In fact, he didn't hide his intent. So let me play a little bit more of what he said today so you can hear it for yourself.


TRUMP: If I think somebody's acting out of sorts, I will leave. I'll say, thank you very much, everybody, I appreciate you coming, and I'll leave. And those reporters will not be too friendly to whoever it is that's acting up.


BURNETT: That's the crucial final line, right? Trump will leave if he doesn't like a question so he's betting that losing access to him altogether will make all the other reporters get in line and silence the reporter who was, quote, unquote, not being too friendly or acting out of sorts. I'm sorry. Acting out of sorts.

Look, this isn't about decorum or respect. If it was, President Trump would know that a question a President doesn't like is showing respect for the White House, because that is what a free press and democracy is all about. Maybe he should listen to what a President he says he greatly admires had to stand and take.


SAM DONALDSON, ABC NEWS ANCHOR: Sir, if I may, the polls show that a lot of American people just simply don't believe you, that the one thing that you've had going for you more than anything else in your presidency, your credibility, has been severely damaged. Can you repair it? What does it mean for the rest of your presidency?

RONALD REAGAN, FORMER PRESIDENT OF THE UNITED STATES: Well, I imagine I'm the only one around who wants to repair it and I didn't have anything to do with damaging it.


BURNETT: He didn't kick him out. Didn't like the question, tried to answer it. Tough questions aren't disrespectful or lacking decorum. Having someone in the Oval Office dropping f-bombs and then giving them a hug is.

Jessica Schneider is OUTFRONT. Jessica, the President responding directly to the judge's ruling, right, in favor of CNN's Jim Acosta, which temporarily is forcing the White House to reinstate Acosta's press pass. And obviously what we're hearing today is he seems to be saying he'll find other ways to silence those he doesn't want to hear.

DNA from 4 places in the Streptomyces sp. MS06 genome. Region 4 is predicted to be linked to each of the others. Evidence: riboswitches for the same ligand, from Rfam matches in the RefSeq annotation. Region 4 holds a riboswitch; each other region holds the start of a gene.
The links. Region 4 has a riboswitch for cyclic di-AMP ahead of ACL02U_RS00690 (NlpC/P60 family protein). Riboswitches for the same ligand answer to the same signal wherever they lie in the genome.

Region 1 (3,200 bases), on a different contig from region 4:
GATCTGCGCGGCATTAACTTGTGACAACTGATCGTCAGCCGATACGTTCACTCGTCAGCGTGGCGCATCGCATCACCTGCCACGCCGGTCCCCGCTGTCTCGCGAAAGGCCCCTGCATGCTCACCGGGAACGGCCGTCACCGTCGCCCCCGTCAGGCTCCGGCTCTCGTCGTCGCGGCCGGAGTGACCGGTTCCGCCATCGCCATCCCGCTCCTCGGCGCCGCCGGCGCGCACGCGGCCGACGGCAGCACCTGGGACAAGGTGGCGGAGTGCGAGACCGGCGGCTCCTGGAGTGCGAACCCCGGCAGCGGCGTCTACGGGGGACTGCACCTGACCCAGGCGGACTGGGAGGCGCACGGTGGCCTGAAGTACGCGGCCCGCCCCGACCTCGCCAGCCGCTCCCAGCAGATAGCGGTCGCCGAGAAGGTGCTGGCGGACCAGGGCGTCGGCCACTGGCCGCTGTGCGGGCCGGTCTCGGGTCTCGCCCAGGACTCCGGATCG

[19:05:10] JESSICA SCHNEIDER, CNN JUSTICE CORRESPONDENT: Yes, Erin. And that seems to be the message, really, from every facet of the White House, not just the President. Even Sarah Sanders said in a statement immediately after the judge's ruling that the White House, they plan to develop rules and procedures in their words, and they say that there must be decorum at those press conferences and any interaction with the President.

What's interesting is the judge in this case, Timothy Kelly, he's a Trump appointee, he's been on the bench for just about a year, he also touched on that possibility when he read his ruling today. He said, it's quite possible the President may never call on Jim Acosta again. But then Judge Kelly quickly pivoted and he said that that potential decision from the White House to not call on Jim Acosta, he said that wasn't relevant to his decision today. And that decision today, Erin, it was a very narrow ruling here. The judge found that Jim Acosta's due process rights were likely violated when the White House revoked his pass so suddenly. He said that since Acosta didn't have any notice or an opportunity to challenge the decision, and as a result, the hard pass must be instated -- reinstated, which it was.


SCHNEIDER: You know, but this was just round one, and by all accounts, it looks like the White House is going to move forward with this fight. The Justice Department has said as much, and of course they're also going to try to get a much broader ruling on their broader argument that First Amendment protections don't mean an absolute right to access at the White House. So, this litigation path, Erin, it could take a while, and in the meantime, you heard it there from the President. He's going to tamp down on press availability, maybe not ask -- call on reporters that he doesn't like their questions. He said it today he might limit the number of questions. He might bar them from making statements. So there could be a lot of implications here, Erin.